Catholics caught in crossfire as Libyan violence continues

Rebels fire at government troops during street fighting in Libya. Credit: Chris Hondros/ Getty Images/ Getty Images News
Rebels fire at government troops during street fighting in Libya. Credit: Chris Hondros/ Getty Images/ Getty Images News

.- As Libya's conflict rages on between rebel forces and troops loyal to Moammar Gadhafi, Catholics in the capital city of Tripoli are seeking protection. 

“Currently there are three Franciscan friars barricaded in the convent in Tripoli,” a source told the Vatican-based Fides news on Aug. 23. “No one dares to walk in the street because people are shot on sight, even if it is not clear who shoots who.”

The fighting in Libya has continued for around six months and is being waged by the rebel Transitional Authority—which is being supported by NATO forces—and troops loyal to the country’s longtime dictator Moammar Gadhafi. The rebels began their attack on the capital Aug. 19. 

“Currently, the phone lines are cut and one cannot contact the monks,” the Fides source, who requested anonymity, added. “From the latest communications we were told that on the night between August 21 and 22 there were shootings outside the convent.”

The heaviest conflict, however, has been around the fortified area of Bab al-Azizy, Gadhafi's residence in Tripoli.

“Fighting and gun firing still continue. It is a disaster. We do not know how the situation is evolving because leaving the house means risking one’s life,” the source said.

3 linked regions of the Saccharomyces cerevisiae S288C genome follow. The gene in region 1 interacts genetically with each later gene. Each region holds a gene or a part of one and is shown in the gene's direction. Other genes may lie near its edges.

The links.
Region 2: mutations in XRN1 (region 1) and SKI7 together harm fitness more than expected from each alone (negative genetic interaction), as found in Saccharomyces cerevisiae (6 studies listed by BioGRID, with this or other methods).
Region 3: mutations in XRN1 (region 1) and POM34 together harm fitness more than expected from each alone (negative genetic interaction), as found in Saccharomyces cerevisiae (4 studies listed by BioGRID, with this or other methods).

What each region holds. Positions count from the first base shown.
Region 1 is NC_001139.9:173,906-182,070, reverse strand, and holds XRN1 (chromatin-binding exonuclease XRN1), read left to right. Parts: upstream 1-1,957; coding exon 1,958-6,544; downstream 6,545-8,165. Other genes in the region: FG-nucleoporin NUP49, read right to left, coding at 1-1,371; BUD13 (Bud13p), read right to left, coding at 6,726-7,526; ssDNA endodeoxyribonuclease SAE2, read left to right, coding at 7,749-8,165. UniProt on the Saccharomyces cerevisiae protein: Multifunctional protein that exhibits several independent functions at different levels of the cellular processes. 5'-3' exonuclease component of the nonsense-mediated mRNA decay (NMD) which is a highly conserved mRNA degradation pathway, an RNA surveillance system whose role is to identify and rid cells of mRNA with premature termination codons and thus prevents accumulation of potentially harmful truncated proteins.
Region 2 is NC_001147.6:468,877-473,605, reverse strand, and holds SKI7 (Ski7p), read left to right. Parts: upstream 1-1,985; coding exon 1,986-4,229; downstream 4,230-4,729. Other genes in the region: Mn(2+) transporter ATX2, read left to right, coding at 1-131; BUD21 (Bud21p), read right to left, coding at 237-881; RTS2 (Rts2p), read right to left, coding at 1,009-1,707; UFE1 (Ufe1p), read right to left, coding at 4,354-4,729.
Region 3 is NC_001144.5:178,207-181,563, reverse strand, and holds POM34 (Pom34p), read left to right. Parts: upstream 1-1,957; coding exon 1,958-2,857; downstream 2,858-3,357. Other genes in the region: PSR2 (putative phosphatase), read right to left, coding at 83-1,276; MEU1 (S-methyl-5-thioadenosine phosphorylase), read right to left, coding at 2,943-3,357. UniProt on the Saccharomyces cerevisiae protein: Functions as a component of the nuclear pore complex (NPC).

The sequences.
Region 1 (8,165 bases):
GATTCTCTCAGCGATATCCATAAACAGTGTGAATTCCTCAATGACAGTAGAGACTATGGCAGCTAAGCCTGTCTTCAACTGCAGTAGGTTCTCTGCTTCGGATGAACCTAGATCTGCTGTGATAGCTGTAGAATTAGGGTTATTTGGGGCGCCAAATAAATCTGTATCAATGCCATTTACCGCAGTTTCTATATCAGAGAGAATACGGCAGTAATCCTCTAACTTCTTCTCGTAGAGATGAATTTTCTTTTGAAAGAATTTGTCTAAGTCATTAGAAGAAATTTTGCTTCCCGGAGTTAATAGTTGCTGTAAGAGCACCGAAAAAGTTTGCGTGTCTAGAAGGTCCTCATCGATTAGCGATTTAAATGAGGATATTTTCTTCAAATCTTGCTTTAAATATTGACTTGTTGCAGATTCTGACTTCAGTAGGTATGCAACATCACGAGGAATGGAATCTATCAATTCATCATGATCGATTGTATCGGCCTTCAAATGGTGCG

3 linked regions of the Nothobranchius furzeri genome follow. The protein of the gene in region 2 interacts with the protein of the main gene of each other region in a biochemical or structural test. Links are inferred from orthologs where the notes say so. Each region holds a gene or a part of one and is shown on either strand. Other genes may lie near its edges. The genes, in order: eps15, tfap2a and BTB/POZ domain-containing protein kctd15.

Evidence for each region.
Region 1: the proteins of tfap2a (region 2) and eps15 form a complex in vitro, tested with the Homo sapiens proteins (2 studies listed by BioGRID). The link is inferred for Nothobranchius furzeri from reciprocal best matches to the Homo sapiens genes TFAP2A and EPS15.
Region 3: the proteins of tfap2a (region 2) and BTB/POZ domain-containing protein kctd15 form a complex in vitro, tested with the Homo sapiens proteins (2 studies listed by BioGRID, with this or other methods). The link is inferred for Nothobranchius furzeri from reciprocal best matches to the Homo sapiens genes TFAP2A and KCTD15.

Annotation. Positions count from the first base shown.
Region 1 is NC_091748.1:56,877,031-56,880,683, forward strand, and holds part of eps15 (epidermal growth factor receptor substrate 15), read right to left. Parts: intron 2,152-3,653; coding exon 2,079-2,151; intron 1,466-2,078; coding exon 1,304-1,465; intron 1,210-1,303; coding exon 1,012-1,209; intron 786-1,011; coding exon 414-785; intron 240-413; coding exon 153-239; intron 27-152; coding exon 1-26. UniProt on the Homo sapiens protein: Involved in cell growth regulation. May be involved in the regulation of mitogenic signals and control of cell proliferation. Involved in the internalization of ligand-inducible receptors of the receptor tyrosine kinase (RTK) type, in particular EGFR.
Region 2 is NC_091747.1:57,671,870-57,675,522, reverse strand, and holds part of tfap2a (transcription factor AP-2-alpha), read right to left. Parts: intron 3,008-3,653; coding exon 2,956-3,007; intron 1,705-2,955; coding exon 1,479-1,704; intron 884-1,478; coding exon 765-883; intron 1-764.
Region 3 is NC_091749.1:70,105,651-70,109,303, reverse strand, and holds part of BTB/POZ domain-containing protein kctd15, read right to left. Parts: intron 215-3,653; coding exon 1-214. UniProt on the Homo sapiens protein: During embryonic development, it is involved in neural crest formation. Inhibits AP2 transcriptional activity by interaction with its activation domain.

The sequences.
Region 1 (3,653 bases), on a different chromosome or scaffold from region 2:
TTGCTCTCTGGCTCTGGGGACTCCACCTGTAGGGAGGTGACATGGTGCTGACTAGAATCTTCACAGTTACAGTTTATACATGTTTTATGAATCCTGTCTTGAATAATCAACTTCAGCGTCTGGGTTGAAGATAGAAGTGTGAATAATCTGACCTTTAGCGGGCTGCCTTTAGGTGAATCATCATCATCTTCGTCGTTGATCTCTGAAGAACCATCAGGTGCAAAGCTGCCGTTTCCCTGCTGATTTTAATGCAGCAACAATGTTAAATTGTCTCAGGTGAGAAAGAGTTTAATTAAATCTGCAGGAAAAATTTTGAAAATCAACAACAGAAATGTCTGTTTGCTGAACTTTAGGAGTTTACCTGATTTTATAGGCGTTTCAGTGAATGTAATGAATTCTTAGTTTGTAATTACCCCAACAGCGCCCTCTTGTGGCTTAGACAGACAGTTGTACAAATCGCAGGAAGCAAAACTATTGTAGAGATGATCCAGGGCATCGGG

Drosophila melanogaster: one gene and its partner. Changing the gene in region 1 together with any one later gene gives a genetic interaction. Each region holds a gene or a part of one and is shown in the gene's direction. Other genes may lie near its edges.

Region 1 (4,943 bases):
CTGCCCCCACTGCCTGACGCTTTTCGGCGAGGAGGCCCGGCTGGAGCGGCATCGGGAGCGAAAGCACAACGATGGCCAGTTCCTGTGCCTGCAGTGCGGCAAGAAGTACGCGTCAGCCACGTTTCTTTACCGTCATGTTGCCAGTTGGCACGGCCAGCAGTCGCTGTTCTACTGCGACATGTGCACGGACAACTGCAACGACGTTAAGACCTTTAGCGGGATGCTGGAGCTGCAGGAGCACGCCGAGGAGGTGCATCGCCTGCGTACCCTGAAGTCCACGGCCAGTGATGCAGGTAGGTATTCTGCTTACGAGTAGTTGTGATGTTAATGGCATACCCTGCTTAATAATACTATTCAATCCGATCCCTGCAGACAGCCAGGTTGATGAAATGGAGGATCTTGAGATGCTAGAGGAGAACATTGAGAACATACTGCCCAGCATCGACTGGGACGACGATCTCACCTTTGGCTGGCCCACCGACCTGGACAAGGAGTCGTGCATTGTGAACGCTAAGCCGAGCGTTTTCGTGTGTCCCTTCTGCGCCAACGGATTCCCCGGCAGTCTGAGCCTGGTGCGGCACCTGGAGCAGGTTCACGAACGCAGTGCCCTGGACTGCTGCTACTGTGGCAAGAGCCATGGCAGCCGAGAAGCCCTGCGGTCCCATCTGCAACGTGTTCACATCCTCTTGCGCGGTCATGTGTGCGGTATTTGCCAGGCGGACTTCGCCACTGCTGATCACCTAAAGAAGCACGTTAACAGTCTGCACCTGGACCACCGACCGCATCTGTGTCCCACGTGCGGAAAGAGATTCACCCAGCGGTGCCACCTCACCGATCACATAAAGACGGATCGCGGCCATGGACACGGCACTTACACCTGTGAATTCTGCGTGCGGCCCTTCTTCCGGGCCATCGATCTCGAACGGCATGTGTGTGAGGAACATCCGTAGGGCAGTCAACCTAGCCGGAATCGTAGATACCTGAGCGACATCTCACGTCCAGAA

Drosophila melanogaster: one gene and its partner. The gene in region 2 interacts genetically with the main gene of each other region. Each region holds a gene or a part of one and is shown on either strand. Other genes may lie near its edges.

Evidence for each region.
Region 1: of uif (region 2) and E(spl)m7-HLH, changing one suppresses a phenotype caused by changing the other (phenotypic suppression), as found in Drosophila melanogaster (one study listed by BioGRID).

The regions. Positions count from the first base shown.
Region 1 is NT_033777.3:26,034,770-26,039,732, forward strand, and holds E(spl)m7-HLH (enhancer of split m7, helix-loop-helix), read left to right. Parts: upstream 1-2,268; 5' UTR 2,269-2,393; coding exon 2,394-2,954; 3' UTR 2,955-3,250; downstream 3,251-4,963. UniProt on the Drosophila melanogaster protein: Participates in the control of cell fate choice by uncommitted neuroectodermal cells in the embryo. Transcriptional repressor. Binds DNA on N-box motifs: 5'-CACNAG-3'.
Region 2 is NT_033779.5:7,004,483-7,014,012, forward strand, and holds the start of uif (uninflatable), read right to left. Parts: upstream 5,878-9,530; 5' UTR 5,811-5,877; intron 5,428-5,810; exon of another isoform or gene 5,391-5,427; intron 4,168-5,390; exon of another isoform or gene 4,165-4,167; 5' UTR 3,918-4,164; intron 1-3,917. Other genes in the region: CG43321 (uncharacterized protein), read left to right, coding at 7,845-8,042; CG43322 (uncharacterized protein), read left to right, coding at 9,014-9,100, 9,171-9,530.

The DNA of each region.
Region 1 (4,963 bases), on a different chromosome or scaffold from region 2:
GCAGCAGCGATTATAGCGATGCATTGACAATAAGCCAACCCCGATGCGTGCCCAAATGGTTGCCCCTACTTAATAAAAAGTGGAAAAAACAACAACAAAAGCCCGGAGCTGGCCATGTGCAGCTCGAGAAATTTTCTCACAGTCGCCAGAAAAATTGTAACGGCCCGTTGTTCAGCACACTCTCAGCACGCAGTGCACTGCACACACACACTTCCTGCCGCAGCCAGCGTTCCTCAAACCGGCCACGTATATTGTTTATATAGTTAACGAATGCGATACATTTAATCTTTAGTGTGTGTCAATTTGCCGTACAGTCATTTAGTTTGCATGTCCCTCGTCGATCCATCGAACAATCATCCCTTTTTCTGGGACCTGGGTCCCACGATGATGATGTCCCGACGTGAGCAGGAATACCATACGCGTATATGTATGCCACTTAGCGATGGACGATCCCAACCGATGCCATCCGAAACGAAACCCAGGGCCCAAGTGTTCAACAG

Meanwhile, the situation of the Catholic community in Benghazi appears to be better, with the Church  continuing to regularly carry out its pastoral activities.

“There have not been particular difficulties encountered in the pastoral ministry with the new authorities. Only in March-April there were problems concerning public order, but now the transition authorities have gradually taken over the situation,” another unnamed source told Fides.

Over the last several months, Catholic priests and religious in the country have been weathering the violence. Many religious sisters work in hospitals and are working overtime with casualties from the conflicts.

In an interview with CNA on Feb. 24, Bishop Sylvester Magro, Apostolic Vicar of Benghazi, said that the principal concern of the Catholic Church “is to be close to the sick and suffering, so our contribution to the events is invaluable because of our closeness to the people.”

He said that the Catholic population shares the fate of “everybody else,” at this point.

Bishop Magro helps oversee the two apostolic vicariates that coordinate Church activities in the western capital of Tripoli and the eastern city of Benghazi.

To serve the large and varied immigrant communities, Masses are held at least once a week for around 10 different groups divided up by nationality or language.

Masses for Koreans, Indians, Eritreans and Filipinos are interspersed among those given in English, Italian, French, Polish and Arabic. Parish activities are still largely overseen by Franciscan priests. In a number of cities and towns, but in particular in Tripoli and Benghazi, religious communities are also present.


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